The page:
Communication and Culture | Topics in Performance and Culture (Topic: Film and Ethnography)
C414 | 24071 | Joshua Malitsky


CMCL-C 414: Topics in Performance and Culture
(Topic: Film and Ethnography)
Class Number: 24071

TuTh, 4:00 PM-5:15 PM, JH A106
Required film screenings: Tu, 7:00 PM-10:00 PM, WH 007

Fulfills COAS A&H Requirement

Professor: Joshua Malitsky
Email: jmalitsk@indiana.edu
Office: Mottier Hall 108
Phone: 856-0405

If ethnography is the study that examines cultures, ethnographic
film is a way of communicating that cultural knowledge through
moving images and sound.  While such a definition opens ethnographic
film to a huge range of practices, it has a fairly well-mapped
tradition with an established canon of films.  Ethnographic films
are commonly thought of as films made by anthropologists in
association with written research.  They may also be documentaries
(Nanook of the North or documentaries found on The Discovery
Channel) and fiction films (King Kong or Dances with Wolves) that
examine exotic cultures.  The first half of this course will examine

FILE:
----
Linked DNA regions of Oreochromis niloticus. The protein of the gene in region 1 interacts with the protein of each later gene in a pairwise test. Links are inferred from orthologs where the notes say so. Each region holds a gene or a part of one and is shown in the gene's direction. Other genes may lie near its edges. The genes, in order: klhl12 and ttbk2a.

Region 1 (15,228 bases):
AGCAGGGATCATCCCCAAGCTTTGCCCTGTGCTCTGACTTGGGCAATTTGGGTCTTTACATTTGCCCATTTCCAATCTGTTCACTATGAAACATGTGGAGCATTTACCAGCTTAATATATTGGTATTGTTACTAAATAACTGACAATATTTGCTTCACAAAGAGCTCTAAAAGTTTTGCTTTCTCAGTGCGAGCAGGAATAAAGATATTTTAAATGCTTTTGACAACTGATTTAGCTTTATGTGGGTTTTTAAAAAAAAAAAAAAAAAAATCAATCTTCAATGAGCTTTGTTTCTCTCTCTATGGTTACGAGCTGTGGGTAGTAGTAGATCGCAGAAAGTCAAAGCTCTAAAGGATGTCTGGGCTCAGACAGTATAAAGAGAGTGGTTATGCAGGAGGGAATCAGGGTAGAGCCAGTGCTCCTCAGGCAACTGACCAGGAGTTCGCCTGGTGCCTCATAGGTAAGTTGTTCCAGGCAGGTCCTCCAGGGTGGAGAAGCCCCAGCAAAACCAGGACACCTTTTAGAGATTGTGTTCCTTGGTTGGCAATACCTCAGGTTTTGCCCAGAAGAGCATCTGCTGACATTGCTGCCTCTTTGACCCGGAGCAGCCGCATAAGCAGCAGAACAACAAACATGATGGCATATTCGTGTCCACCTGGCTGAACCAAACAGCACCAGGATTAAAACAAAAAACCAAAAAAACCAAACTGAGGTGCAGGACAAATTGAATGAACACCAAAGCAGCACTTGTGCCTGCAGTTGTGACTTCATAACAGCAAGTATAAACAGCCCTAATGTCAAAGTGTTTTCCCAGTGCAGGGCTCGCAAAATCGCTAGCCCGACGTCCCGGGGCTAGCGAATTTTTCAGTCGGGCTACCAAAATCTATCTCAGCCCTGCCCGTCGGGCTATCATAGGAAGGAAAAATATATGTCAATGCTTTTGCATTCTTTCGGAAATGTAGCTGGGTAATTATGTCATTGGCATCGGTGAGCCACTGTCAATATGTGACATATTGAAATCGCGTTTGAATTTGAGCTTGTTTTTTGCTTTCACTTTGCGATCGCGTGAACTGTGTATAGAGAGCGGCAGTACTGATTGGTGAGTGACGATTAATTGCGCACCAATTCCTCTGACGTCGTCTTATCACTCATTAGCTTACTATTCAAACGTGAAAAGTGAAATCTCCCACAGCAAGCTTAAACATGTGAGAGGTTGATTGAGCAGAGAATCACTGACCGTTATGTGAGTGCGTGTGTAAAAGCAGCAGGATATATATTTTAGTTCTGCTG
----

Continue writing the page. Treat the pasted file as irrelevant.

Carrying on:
this tradition.  We will do general reading on Western conceptions
of other cultures and discuss how these filmic representations
relate to broader society-wide ideas about the cultures.

Since the 1970s, a powerful critique of the ethical and political
shortcomings of ethnography has emerged.  Ethnographic films were
seen to be stuck in a positivist and colonialist mode of looking at
Others, resulting in the films re-inscribing Western patterns of
dominance.  Many ethnographers and filmmakers sought to correct
these problems while maintaining ethnography’s fundamental method of
participant observation.  The second half of this course will
explore how the “ethnographic impulse” (the attempt to represent
cultures through participant observation) sustains not just as part
of anthropology but in a range of films.  We will ask, how do
contemporary documentaries such as Hoop Dreams, Enron: the Smartest
Guys in the Room, The March of the Penguins, or “meet the band”
documentaries on MTV or VH1 function as ethnographies?  And how do
experimental films by artists such as Andy Warhol, Jonas Mekas,
Chris Marker, and Su Friedrich push the boundaries of ethnography
and help us think harder about what representing other cultures
really entails?  This course will thus provide a foundation in
ethnographic film while exploring the boundaries of its practice.